A growing number of developed country governments in recent years have adopted a hostile attitude towards foreign direct investments undertaken in their markets by state-owned enterprises (SOEs), the latter often based in China. The broad reason for this hostility is the belief that state-owned enterprises pursue non-commercial objectives with resulting damage to host economies. This paper argues that the empirical evidence shows SOEs are increasingly exhibiting market-owned behavior. Furthermore, any adverse consequences of non-commercial behavior are likely to be realized primarily by the SOEs themselves.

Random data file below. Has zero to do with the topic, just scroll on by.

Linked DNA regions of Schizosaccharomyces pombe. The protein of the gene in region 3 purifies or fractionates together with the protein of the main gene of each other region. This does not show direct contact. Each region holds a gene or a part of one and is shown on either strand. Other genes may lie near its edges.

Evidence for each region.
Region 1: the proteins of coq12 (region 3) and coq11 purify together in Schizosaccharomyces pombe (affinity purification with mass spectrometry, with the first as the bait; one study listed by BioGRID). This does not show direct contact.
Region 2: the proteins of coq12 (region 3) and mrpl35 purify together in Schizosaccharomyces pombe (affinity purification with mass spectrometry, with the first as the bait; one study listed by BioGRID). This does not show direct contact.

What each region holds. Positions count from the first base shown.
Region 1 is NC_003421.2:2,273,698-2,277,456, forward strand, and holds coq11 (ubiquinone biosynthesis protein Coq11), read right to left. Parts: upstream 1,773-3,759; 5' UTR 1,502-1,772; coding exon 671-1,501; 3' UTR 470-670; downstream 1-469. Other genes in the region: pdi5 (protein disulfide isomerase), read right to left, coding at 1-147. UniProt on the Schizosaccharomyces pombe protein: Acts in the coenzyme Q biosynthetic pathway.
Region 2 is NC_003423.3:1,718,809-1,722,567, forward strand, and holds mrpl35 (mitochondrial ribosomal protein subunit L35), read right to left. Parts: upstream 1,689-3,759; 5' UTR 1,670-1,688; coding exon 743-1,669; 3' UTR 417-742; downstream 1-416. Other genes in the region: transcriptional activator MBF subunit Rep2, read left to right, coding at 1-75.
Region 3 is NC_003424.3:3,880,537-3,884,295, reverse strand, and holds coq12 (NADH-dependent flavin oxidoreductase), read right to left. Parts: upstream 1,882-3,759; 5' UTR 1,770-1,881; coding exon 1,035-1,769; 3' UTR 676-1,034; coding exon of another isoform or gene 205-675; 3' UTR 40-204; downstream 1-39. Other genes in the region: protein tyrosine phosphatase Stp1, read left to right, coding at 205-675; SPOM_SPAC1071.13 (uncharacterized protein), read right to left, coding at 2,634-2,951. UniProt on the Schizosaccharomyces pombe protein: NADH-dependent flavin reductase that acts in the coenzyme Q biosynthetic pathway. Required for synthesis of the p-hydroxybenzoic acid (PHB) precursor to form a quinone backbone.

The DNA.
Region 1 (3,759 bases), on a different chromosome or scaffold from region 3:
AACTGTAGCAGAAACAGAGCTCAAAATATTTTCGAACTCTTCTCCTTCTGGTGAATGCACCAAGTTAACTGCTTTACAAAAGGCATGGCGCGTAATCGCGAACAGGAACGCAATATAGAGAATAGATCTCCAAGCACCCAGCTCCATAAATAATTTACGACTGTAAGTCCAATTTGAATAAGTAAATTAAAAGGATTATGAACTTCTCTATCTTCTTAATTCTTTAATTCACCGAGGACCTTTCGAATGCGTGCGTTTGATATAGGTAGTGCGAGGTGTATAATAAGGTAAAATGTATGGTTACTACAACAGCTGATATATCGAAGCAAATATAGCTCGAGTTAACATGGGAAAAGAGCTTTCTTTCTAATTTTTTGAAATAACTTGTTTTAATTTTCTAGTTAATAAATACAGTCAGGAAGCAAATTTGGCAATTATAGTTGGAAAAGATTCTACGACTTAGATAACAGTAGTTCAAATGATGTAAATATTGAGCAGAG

This summary report highlights the confluence of continued downward pressures and deflation scares in the face of looming uncertainty in China’s key macroeconomic landscapes. Counterfactual analyses and policy simulations are conducted, in addition to benchmark forecasts, based on IAR-CMM model and taking into account both cyclical and secular factors. Economic deceleration is projected to continue in the short to medium term, with real GDP growth declining to 6.3% (5.5% using more reliable instead of official data) in 2016 and facing a significant risk of sliding further down in 2017. Five key factors contributing to the weak outlook, additional to frictions and impediments associated with economic transition/restructuring and lackluster domestic/external demands, are identified, including: lack of new growth/ development engine, exhaustion of government-led driving force, the crowding-out of private sectors by state-owned enterprises (SOEs) with excess capacity\capital overhang, nonperforming government sectors and officials, and twist or misinterpretation of the “New Normal.” A root cause of these problems, lying with sluggishness in China’s transformation into a market based economy, has to do with overpowered government but underpowered market in resource allocation and government underperformance in enforcing integrity and transparency in the marketplace and in providing public goods and services. At the nexus between inclusive growth and institutional transformation are market oriented and rule of law governed structural reforms and harmonious development. As such, fundamental institutional reforms that dialectically balance demand and supply side factors and properly weigh short run stabilization against long run development should be elevated to the top of the agenda.